After two grueling months of teaching from February to March, I thought I could finally sleep peacefully. But I was wrong again! I was unexpectedly assigned to do all the reports for that advisory class, and this involved accomplishing the secondary promotion forms manually and in triplicate at that! Since they made me understand that I wouldn’t be cleared if I didn't do that task, I worked so hard to finish all the reports that needed to be submitted. Unfortunately, I didn’t meet the deadline, for being a working mom I had to do so many other chores at home.
As it turned out, the school official who had to sign the papers I worked on wasn’t in the office anymore. It was almost April by then--vacation time--so I was instructed to see him in his house in another town across a lake. So, together with my mother and brother, I rode a motorboat and looked for that school official in an island in mid-lake. The only consolation after that boat trip was that it wasn't hard to look for a teacher in a small island-town; his profession made him unique, I guess, and most of the neighborhood happened to be relatives of his. In any case, it was a great relief to have all those papers signed by him, for I expected to finally get my paycheck after those three long months of backbreaking work.

But that expectation didn't materialize. I waited for that paycheck for several months but it I didn’t come. I had chosen to stop working then to become a full-time wife and to spend more time with my kids. I finally got that paycheck in July. It was a one-month payment for a Teacher 1 category--the value of all the effort and trouble that I had gone though.

What happened to me was an experience I would never forget as a teacher, but it didn’t discourage me from applying to another government school somewhere in Manila. I was able to teach but again, not with a permanent contract! Out of the 500 teachers who applied, my rank was somewhere between 1 and 20, but still I couldn’t get a permanent item. At that time, I overheard someone say: "Some schools lack teachers but non-teaching personnel get the items supposed to be allotted to them." Another co-educator told me: "Somebody in a district office should back you up to be able to get a teaching item.” That’s easy for them to say, but I made it a point to play fair.

This is a dilemma that I think has been plaguing our educational system for years. Government schools perennially experience a scarcity of teachers, but there are many teachers who are either underemployed or unemployed. When will there be a balance between supply and demand?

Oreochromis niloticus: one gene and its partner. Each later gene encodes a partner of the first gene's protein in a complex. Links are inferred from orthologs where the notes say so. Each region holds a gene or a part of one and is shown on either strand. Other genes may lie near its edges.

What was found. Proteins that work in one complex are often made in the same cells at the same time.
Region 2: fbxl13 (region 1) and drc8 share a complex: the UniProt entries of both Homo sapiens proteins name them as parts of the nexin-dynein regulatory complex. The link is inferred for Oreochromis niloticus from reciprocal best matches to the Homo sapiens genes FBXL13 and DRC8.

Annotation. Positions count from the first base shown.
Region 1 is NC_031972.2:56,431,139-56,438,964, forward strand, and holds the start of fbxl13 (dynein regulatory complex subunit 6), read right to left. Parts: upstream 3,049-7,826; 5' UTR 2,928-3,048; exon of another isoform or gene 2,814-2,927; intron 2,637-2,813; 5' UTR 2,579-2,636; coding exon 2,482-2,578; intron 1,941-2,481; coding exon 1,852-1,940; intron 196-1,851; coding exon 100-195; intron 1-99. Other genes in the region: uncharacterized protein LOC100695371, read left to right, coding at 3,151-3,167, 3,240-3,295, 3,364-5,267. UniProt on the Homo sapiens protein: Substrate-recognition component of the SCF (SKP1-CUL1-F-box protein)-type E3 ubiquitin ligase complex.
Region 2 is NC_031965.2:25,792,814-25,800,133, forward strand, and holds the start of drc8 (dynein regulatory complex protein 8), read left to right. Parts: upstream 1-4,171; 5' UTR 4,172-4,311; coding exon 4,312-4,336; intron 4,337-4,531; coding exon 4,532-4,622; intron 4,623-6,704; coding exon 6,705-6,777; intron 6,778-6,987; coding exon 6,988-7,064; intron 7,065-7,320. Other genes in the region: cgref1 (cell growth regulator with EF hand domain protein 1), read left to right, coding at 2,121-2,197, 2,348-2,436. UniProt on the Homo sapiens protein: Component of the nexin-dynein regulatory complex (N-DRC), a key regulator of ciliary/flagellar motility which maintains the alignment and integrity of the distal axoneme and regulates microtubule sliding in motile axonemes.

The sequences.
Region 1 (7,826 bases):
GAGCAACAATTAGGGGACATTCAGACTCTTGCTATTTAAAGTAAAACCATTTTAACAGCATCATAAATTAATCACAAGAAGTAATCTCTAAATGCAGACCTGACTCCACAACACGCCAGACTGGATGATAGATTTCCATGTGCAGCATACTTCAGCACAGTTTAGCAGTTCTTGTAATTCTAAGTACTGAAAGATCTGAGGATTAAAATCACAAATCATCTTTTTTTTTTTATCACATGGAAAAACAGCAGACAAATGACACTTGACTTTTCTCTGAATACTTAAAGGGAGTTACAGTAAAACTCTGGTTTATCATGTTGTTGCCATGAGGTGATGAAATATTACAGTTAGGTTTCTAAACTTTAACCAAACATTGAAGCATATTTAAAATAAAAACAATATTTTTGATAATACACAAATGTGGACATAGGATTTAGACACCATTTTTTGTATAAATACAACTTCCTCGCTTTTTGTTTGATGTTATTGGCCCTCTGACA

(Joe, this is my first ever essay posted in a forum and as a teacher. I know there are grammar mistakes, so I would appreciate your corrections because I still want to improve.)

Lounge / Source of knowledge
« on: November 25, 2009, 10:12:50 PM »
I would want to know if you have a grammar book which showcases all the grammar rules to consider when studying English.Can you tell me the approximate price? I want to have one which will become my immediate "source of knowledge" if ever I'll go back to school and teach.


Your Thoughts Exactly / Non English majors teaching English
« on: November 17, 2009, 08:01:26 PM »

This is such a very informative site. I didn’t even know that I have fellow Filipinos who share their exceptional ideas in English on the web. Maybe most of us know about business process outsourcing which gave birth to call center agents and online teachers.Indeed, BPO companies provided employment for many Filipinos and I am one of them.In reality, I am a licensed Social Studies major but as of the moment, I am an online English teacher.”Why are you not teaching in a regular school” was the repeated question I heard from some of my young colleagues and former Education classmates. I would just tell them that there wasn’t an available item for a Social Studies major in government schools. Actually, I have applied twice for a teaching position in government schools but I’m not fortunate enough to get the most coveted item.

I began to dislike teaching the subject because there are so many Social Studies teachers with few items available in public schools.I decided to shift by applying in an online company and consequently teach English.My love for the language was rekindled, and began to discover that my knowledge in English was so insufficient to teach the subject to foreigners.Luckily, online companies give free trainings in grammar, accent and pronunciation to satisfy the needs of learners.Because of these trainings, I determined the difference of a classroom English teacher to an ESL (English as a Second Language) instructor.Classroom teachers focus on the rules (based on my primary and secondary school experiences)without putting into practice what they’ve taught.
Maybe because it will sound OA to listen to people speaking in English while all others converse with their native tongue.Also, students are more comfortable with their own language (anyone familiar with teen talk?).

Teaching Koreans was never my dream but it happened. I developed my communication skills and embraced technology to conduct classes.But I got weary because in an online company, a teaching license and even a degree in Education isn’t very important for as long as an applicant has a college diploma and is trainable (though some of these “teachers” can speak fluently).Forgive us for grammar mistakes in sentences,thus, we continuously study to master this part.

Now here are my concerns:
1.   Online companies are here for business.Until when are they going to invest in the Philippines?I heard some just declare bankruptcy leaving their employees’ jobless.
2.   If these non English majors can develop their communication skills with a good accent, do our own English teachers undergo trainings too?
3.   Is there a program/curriculum in school that intensifies English as our second language?
4.   Is it justifiable that we, non English majors, teach English?

To sum it all up, online teaching is good, but classroom teaching is incomparable.Talking to real students and teaching your fellowmen is honorable.Combining English with Social Studies is quite a challenge but here comes versatility.Finally, joining a forum like this is very enlightening.


Member Introductions / Hello everyone...!
« on: November 17, 2009, 07:59:15 PM »
I am so happy to be a part of an intellectual forum.Hope I'll have more free time to reply and read posts.